Change the pace: adjust your reading pace during the story to match what is happening e.g. an action scene could be read faster to highlight the excitement whereas a sad scene would be read slower.

Add effects: include extra sounds to help bring the story to life and keep your children engaged. For example, you could add banging sounds for someone knocking on a door, crashes for thunder, or dun dun duhhhh for added effect surrounding a mystery. 

5 children are sitting on chairs in a line interacting with a teacher who is reading a book. They appear to be shouting at the teacher in response to the story

Techniques to Improve Enjoyment and Interaction

Your storytelling routine is only effective if your children are engaged and interacting with the book. If you’re simply reading to your child but they aren’t engaged, then something needs to change. Your kids will get the most out of each storytelling session if they are actively participating. 

Initially, your children may be averse to the idea of story time. They may not engage much and might appear very distracted. But, with the following techniques and creating a routine, your children will start to show interest, ask questions, and enjoy storytelling sessions.

Be a role model: if storytelling is new to your kids, they won’t know what is expected from them. Model for them by asking them questions about the story. What do they think is going to happen next? What’s the story about? How will a character solve a problem? Have they ever experienced something similar or felt how the character feels? Asking these questions prompts your children to answer and helps them understand that they can speak up and share their views and ideas during story time. 

Ready, steady, action: encourage your children to tell the story by acting out their favourite scenes. They could also participate in hot seating with the whole family. This is where one person is a character from the story and everyone else asks that person questions for them to answer from the character’s point of view.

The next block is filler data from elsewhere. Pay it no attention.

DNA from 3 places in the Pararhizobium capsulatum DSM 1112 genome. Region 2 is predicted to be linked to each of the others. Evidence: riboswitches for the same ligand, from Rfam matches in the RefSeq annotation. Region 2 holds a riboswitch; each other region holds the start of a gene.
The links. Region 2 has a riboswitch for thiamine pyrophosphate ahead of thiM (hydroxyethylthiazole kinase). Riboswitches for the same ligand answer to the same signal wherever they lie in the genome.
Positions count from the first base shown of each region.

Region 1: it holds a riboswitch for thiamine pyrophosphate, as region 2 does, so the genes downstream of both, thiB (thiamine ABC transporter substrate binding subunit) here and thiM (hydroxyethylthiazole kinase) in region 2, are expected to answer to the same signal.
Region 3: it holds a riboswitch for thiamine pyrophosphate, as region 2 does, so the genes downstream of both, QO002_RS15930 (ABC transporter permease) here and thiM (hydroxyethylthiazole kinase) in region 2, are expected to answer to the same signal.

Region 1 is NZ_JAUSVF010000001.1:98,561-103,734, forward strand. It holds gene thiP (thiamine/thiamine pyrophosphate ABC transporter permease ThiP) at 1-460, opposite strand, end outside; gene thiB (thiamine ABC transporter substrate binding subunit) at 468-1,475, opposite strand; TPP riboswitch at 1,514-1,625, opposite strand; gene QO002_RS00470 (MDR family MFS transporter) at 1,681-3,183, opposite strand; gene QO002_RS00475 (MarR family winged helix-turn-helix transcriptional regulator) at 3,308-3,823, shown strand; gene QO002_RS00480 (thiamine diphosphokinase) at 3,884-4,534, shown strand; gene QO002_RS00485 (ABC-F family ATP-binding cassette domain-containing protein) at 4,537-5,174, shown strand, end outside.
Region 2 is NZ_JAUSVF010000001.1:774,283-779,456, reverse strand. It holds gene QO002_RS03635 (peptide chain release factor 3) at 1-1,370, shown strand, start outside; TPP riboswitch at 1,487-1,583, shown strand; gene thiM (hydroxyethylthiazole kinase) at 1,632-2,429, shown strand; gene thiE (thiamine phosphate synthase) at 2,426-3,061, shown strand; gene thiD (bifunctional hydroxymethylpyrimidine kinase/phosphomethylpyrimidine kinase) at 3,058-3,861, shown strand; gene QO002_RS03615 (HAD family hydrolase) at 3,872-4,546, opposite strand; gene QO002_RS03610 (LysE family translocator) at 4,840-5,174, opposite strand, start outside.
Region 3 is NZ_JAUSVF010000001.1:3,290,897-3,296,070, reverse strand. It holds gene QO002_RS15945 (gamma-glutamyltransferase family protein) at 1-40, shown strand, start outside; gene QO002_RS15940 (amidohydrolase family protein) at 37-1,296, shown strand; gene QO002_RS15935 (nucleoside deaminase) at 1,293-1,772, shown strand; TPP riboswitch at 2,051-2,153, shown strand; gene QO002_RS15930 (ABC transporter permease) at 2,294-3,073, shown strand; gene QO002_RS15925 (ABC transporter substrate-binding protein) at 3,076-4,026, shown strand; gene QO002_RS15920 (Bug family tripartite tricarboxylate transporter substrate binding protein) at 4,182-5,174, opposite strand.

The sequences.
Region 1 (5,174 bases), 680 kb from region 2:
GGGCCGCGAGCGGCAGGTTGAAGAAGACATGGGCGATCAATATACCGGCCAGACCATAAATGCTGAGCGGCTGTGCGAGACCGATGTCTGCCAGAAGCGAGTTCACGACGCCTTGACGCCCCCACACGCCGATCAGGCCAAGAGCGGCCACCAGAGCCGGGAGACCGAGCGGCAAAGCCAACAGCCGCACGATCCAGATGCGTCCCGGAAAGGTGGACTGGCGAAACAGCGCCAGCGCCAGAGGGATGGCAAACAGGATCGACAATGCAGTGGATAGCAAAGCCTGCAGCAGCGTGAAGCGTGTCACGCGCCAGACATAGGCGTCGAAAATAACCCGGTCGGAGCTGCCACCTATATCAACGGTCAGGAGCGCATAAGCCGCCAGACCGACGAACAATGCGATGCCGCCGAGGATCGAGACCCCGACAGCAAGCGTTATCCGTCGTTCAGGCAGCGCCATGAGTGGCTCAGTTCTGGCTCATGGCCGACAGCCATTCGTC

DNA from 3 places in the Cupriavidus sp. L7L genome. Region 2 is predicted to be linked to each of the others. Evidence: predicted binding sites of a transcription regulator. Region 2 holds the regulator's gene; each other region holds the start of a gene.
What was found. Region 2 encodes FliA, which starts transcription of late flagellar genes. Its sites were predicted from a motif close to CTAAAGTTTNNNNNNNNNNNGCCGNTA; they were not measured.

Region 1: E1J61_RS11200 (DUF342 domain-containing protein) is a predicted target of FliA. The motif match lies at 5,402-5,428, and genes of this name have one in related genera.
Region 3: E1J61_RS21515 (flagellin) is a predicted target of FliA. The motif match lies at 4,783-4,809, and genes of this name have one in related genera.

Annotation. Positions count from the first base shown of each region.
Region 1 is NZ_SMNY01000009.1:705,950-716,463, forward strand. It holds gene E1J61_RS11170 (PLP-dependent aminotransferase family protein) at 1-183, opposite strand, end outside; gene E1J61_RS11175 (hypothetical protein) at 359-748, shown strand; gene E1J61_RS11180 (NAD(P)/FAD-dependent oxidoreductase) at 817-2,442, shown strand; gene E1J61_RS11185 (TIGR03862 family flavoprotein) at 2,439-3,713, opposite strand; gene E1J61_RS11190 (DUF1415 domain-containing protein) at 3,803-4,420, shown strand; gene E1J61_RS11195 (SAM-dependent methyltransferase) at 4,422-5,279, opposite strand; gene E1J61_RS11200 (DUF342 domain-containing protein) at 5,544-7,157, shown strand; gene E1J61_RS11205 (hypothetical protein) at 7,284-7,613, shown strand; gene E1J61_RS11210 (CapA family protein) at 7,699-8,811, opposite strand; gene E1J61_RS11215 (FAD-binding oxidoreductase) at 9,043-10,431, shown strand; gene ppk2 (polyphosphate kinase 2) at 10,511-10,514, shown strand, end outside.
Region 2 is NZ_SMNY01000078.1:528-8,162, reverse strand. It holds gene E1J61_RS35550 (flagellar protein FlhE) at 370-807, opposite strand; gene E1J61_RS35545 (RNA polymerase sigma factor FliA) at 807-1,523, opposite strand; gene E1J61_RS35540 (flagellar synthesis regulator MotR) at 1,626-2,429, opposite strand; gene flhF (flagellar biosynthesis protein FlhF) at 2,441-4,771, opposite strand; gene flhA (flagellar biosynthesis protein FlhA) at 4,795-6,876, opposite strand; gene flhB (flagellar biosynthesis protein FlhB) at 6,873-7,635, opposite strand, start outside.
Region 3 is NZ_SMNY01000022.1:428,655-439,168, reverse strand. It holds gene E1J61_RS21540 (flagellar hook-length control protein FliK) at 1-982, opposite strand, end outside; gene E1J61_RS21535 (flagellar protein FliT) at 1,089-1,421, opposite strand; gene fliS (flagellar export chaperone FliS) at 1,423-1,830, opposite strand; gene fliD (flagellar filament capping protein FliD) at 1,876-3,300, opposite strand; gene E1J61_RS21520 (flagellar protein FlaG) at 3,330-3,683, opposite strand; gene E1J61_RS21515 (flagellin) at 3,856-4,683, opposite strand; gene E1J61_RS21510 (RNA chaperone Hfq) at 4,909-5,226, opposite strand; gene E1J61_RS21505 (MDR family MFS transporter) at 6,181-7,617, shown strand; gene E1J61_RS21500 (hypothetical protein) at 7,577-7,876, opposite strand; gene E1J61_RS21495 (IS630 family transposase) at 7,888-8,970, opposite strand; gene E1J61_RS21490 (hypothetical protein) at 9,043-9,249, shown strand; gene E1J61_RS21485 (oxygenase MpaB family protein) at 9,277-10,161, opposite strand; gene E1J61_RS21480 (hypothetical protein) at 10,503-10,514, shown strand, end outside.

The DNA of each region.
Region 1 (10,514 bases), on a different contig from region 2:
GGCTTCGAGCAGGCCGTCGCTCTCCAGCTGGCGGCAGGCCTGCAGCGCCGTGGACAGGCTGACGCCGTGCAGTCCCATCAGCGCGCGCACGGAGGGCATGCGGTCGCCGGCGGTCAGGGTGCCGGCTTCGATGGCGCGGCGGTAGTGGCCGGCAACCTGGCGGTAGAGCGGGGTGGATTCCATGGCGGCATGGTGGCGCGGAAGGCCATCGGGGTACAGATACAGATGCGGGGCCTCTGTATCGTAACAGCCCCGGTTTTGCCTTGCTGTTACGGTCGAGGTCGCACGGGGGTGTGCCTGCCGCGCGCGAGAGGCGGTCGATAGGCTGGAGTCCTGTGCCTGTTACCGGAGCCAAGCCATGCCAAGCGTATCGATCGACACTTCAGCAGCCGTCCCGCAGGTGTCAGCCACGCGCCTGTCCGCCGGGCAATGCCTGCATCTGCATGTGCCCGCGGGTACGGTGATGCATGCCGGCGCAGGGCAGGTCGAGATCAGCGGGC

Multisensory experience: many studies suggest that children retain more information when they experience learning in a multisensory way. This means aiming to incorporate different senses such as hearing, sight, smell, touch, and taste. This is highly possible to achieve when you create a storytelling routine. Here are some ways to achieve a multisensory learning experience:

  • Create a story box, tuft tray, or basket. This could be generic and include items you could use for any story e.g. scented candles, coloured clothes, or music. Alternatively, you could change it to match each story e.g. gingerbread scented play dough for the Gingerbread Man, wheat and bread for the Little Red Hen, or porridge oats and a wooden spoon for Goldilocks and the Three Bears.
  • Incorporate sounds for different elements of the story. For example, perhaps you have a rain stick for when you turn the page, a shaker for the start of the story, and a tap on the drum for dramatic effects.
  • Offer a range of tactile materials. My children can become distracted very easily. It actually helps them focus on a book when they have something to touch and manipulate. Different fabric squares, bubble wrap, a teddy, or even play dough are good items for children to explore during story time.
A sensory tray with sand, some plastic tools, and plastic bugs is being explored by two children.

Cross-curricular activities: learning through stories doesn’t stop when the read-aloud finishes. Storytelling sessions can extend much further than sitting and enjoying the story together. Stories are not just a means for learning English but can incorporate many different subjects from science to history, geography to art. This is known as cross-curricular.

Upon finishing your read-aloud session, encourage your children to extend their learning through cross-curricular activities. This might include designing their own character from the story, completing a related science experiment, cooking and baking, painting an alternative front cover, researching facts about a nonfiction character, watching a documentary about a place the book was based on, and so on. These activities enhance your children’s learning experience and are even more effective when their hobbies and interests are incorporated. 

Text reads "How to create a storytelling routine for ESL families". The picture underneath shows a small teepee with a family of four in front of it. They are using their hands to create shadow puppets on a white screen in front of a light.

Following this guide will help you to create a storytelling routine with your family that is effective, engaging, and enjoyable. Remember to try and take into account your children’s interests and the method of learning that works best for them. One family’s storytelling routine might be completely different to others, and that’s ok. It’s important to create one that works best for your family and will help them in improving their English language skills.